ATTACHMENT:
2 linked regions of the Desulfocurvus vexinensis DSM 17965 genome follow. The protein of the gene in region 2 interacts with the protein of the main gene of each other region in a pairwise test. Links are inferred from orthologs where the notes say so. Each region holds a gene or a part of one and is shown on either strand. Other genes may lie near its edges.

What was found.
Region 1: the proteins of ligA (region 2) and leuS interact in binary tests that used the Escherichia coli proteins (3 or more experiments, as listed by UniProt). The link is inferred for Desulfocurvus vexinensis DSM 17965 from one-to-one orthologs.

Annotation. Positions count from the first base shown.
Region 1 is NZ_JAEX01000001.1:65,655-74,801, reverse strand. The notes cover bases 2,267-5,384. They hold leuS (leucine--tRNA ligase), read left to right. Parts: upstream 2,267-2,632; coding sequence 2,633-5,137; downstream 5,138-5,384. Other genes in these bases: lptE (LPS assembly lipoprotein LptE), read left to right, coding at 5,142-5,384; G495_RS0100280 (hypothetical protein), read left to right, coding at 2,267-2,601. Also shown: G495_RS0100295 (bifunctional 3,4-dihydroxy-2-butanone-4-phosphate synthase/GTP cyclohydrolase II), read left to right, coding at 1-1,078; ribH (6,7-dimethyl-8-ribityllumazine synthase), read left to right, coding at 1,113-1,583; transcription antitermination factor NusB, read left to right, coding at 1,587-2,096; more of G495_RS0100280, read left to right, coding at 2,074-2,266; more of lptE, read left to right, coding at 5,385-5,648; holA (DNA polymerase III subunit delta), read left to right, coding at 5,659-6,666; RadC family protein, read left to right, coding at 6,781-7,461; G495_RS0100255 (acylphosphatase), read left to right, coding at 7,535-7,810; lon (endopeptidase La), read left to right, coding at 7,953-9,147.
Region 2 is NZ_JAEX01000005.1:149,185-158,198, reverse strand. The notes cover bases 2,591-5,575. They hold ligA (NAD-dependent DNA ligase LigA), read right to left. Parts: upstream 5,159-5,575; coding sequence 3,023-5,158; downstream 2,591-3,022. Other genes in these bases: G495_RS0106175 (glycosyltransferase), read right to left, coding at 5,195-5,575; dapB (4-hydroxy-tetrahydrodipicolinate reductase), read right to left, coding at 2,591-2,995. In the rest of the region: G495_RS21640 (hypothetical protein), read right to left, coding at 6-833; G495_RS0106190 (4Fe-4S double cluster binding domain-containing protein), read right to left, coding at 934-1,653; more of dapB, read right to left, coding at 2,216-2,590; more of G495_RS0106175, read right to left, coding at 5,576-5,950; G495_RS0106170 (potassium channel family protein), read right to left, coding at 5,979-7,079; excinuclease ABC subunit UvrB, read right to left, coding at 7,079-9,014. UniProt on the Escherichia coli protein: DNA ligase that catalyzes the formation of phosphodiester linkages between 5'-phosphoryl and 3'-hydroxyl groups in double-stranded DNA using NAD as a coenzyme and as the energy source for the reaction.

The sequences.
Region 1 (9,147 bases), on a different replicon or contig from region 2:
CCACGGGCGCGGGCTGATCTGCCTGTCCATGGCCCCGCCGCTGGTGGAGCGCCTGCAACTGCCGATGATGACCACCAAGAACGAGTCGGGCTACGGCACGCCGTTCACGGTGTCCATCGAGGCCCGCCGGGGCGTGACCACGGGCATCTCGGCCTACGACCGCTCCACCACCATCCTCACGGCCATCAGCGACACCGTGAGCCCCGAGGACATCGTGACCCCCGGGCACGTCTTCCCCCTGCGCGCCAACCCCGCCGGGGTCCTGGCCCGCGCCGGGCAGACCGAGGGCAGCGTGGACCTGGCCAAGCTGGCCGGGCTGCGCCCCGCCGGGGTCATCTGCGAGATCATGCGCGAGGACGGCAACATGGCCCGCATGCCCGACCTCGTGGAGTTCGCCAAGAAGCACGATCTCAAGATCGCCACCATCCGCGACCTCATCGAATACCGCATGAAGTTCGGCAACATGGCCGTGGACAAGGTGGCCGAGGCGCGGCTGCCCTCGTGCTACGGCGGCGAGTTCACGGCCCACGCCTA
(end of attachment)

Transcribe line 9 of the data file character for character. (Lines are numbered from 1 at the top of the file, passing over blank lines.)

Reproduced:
CCACGGGCGCGGGCTGATCTGCCTGTCCATGGCCCCGCCGCTGGTGGAGCGCCTGCAACTGCCGATGATGACCACCAAGAACGAGTCGGGCTACGGCACGCCGTTCACGGTGTCCATCGAGGCCCGCCGGGGCGTGACCACGGGCATCTCGGCCTACGACCGCTCCACCACCATCCTCACGGCCATCAGCGACACCGTGAGCCCCGAGGACATCGTGACCCCCGGGCACGTCTTCCCCCTGCGCGCCAACCCCGCCGGGGTCCTGGCCCGCGCCGGGCAGACCGAGGGCAGCGTGGACCTGGCCAAGCTGGCCGGGCTGCGCCCCGCCGGGGTCATCTGCGAGATCATGCGCGAGGACGGCAACATGGCCCGCATGCCCGACCTCGTGGAGTTCGCCAAGAAGCACGATCTCAAGATCGCCACCATCCGCGACCTCATCGAATACCGCATGAAGTTCGGCAACATGGCCGTGGACAAGGTGGCCGAGGCGCGGCTGCCCTCGTGCTACGGCGGCGAGTTCACGGCCCACGCCTA